What makes a great buddy comedy? That's the question guest editors Key and Peele asked (ahem, assigned) Dalton Ross for this week's column, and it turns out the answer is a little friendship, some teamwork — and a whole lot of neck-wringing rivalry

By EW Staff
September 26, 2014 at 04:00 AM EDT

So it seems that Key and/or Peele wanted me to write a column for the issue they are guest-editing, and he/they thought it would be cool for me to write about buddy comedies. First off, I liked Key and Peele a lot more before they started giving me work to do, so thanks for that, guys. But I do have to admit, the buddy-comedy concept makes sense, especially seeing as how our two guest editors either are great buddies or do an awesome job of pretending to like each other on screen before retreating into their offscreen cocoons of petty resentment and jealousy. (”Why does Key get his name first in the title?” ”How come Peele got to say ‘Liam Neesons’ one more time than I did?”)

Or does the fact that Key and Peele do such a good job of at least maintaining the public facade of friendship mean that they don’t even qualify as buddy comedians? Because many of the best buddy comedies are about people who are not buddies at all, but rather polar opposites brought together through fate, luck, chance…or a series of wild, Hollywood-manufactured high jinks. You think Larry was psyched to have his goofy cousin Balki cramping his (granted, terrible) style on Perfect Strangers? Robert De Niro looked like he wanted to knock Charles Grodin senseless through about 98 percent of Midnight Run. And those weren’t two pillows John Candy stuck his hand between in Planes, Trains & Automobiles. It’s that tension that helps make the humor work. Here are a few of my other favorite I-kinda-want-to-wring-your-neck buddy-comedy adventures.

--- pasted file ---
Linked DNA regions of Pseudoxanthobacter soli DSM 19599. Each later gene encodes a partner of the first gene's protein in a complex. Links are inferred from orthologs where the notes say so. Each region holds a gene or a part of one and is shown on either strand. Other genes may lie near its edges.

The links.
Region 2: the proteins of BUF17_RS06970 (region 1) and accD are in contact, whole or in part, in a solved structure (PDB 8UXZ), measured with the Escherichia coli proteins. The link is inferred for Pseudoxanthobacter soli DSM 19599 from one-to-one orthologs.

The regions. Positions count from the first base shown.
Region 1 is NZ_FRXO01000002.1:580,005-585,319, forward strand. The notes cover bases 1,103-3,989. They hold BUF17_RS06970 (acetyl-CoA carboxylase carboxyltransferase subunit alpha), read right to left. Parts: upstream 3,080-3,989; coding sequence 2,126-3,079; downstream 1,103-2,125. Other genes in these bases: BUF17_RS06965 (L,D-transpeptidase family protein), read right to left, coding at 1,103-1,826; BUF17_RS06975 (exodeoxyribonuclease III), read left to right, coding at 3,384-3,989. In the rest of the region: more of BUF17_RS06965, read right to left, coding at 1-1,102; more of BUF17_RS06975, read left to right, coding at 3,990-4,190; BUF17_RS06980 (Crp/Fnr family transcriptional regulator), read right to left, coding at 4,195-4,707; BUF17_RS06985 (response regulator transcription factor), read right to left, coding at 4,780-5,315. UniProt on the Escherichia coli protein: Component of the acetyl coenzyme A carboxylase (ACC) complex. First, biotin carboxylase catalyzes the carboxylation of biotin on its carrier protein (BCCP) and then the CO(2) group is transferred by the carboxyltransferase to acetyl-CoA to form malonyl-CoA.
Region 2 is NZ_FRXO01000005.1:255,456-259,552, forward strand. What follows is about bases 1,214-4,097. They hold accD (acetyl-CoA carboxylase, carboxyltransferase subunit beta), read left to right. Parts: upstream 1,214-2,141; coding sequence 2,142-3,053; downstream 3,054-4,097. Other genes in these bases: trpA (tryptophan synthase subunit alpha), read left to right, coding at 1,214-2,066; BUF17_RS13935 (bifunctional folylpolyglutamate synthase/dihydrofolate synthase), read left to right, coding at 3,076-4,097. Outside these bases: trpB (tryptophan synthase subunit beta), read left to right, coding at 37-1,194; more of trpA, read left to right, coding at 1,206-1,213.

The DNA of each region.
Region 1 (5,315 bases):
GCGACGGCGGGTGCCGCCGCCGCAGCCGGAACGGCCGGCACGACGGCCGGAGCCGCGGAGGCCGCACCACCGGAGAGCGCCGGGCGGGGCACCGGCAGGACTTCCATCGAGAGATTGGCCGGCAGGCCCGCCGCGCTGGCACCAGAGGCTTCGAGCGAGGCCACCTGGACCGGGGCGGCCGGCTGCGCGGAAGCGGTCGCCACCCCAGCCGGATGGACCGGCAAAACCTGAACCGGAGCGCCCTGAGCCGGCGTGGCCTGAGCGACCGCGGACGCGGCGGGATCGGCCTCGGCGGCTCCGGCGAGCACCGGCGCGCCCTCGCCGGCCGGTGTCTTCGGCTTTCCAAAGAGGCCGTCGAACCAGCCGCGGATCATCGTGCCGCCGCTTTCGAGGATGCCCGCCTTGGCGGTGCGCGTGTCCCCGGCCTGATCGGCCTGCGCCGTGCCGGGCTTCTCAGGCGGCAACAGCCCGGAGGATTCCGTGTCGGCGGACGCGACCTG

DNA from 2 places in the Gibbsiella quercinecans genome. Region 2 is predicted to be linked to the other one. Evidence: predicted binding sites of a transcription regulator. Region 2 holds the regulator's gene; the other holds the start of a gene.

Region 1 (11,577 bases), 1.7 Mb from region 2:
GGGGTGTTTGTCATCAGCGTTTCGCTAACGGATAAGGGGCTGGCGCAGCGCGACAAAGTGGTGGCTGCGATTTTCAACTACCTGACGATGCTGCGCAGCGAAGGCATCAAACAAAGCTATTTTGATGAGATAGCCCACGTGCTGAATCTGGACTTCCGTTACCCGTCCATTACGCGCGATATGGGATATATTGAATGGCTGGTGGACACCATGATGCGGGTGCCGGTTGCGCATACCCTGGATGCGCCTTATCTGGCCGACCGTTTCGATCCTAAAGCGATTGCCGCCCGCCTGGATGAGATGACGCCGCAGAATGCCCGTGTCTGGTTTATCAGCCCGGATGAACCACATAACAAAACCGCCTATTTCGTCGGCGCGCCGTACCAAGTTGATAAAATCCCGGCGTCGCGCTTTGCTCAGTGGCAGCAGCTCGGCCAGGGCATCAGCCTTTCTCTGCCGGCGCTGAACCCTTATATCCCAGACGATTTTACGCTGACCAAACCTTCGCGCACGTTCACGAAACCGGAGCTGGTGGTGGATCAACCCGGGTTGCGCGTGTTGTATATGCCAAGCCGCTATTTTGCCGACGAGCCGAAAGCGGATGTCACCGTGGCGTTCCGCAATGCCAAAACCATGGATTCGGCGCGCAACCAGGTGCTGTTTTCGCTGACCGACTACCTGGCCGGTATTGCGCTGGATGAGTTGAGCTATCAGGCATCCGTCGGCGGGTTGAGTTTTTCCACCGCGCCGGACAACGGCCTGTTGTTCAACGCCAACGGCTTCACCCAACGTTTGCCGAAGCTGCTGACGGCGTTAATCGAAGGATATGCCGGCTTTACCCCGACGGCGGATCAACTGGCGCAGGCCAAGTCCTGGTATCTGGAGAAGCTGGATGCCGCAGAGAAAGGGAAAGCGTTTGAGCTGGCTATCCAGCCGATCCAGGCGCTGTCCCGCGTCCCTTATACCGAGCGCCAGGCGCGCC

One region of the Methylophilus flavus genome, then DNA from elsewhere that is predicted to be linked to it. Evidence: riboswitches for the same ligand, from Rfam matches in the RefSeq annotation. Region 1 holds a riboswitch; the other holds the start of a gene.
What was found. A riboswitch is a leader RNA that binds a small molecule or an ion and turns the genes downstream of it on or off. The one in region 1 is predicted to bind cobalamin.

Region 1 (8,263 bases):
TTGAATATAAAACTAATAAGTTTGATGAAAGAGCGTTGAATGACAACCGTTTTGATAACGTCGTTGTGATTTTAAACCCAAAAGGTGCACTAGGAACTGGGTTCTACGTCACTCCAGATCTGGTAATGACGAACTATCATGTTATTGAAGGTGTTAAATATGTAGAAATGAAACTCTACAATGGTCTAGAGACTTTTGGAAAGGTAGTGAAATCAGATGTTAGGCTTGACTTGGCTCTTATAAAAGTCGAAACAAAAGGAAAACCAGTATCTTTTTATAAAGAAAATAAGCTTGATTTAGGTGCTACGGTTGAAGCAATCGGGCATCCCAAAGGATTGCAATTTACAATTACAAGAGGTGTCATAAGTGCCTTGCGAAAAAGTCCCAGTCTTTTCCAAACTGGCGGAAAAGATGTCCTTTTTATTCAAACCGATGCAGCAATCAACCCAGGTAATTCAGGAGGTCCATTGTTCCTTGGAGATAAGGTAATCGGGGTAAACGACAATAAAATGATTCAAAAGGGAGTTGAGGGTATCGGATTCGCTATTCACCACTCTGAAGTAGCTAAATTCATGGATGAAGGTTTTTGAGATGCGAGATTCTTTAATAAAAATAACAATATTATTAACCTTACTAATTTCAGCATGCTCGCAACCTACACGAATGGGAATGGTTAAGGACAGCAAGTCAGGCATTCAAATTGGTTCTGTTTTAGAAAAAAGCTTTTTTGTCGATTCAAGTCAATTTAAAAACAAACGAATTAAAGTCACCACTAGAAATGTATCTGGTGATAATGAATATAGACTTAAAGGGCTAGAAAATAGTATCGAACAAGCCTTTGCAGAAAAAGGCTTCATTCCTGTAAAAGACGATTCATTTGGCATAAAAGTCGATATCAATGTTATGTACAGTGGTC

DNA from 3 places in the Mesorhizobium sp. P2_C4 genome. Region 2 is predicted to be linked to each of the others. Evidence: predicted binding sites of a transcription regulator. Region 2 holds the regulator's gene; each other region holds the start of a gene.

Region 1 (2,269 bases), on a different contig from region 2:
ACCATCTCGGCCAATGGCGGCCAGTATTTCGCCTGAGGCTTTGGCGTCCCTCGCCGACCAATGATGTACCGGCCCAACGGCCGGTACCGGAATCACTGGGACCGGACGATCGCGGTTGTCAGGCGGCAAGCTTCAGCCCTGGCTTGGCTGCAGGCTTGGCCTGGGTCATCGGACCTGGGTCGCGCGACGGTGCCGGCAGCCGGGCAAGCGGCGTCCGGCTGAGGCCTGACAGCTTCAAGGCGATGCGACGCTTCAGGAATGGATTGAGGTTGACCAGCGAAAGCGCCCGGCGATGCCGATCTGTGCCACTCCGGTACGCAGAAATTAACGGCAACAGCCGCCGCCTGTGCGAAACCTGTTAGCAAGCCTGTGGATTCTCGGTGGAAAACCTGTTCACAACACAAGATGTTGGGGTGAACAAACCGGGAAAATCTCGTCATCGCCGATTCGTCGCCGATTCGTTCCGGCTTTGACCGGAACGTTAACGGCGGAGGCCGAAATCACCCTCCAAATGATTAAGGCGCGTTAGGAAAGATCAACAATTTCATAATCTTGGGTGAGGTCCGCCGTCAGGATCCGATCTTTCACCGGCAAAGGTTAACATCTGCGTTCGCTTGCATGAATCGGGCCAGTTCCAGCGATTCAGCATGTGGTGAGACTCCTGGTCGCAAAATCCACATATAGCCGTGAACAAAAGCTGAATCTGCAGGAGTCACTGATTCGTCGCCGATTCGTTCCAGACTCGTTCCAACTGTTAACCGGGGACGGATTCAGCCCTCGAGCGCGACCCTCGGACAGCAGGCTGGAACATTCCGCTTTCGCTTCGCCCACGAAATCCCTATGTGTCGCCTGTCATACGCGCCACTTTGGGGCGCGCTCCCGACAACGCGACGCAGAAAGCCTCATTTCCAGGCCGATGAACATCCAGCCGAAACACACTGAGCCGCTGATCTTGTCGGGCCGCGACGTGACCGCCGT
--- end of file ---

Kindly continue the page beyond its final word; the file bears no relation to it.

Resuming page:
48 Hrs.
”We ain’t partners, we ain’t brothers, and we ain’t friends.” I don’t have the hard data to back this up, but I am confident that some variation on that quote has been said in pretty much every single buddy comedy ever. But it was said first and best by Nick Nolte to Eddie Murphy, with the duo making the most incredible odd couple since…well, The Odd Couple.

White Men Can’t Jump
Can I just say that Wesley Snipes’ wardrobe is super distracting in this film? On more than one occasion the dude wears two tank tops at the same time that are each cut almost down to his belly button, and for the life of me I cannot grasp what he is trying to accomplish with that. Also, Woody Harrelson spends an inordinate amount of time in a tie-dyed baseball hat, so, you know, curious wardrobe choices all around. Funny movie, though.

One’s a teenager, and the other is Bill Murray, but make no mistake: Rushmore is ultimately a buddy comedy about a weird bond between two eccentrics who fall for the same woman. The revenge montage between Max and Mr. Blume set to the Who’s ”A Quick One While He’s Away” is pure perfection.

Outrageous Fortune
This cheesetastic ’80s romp begins with Shelley Long and Bette Midler choking each other in a morgue and ends with Long defeating the bad guy…through the power of dance! (”Nine years of ballet, a–hole!” Best line ever?) Bonus points for the fact that the initial onscreen animosity extended off screen as well, with Midler later describing her stint working alongside Long as ”pretty rough.” Midler and Long going Method? Now, that’s commitment!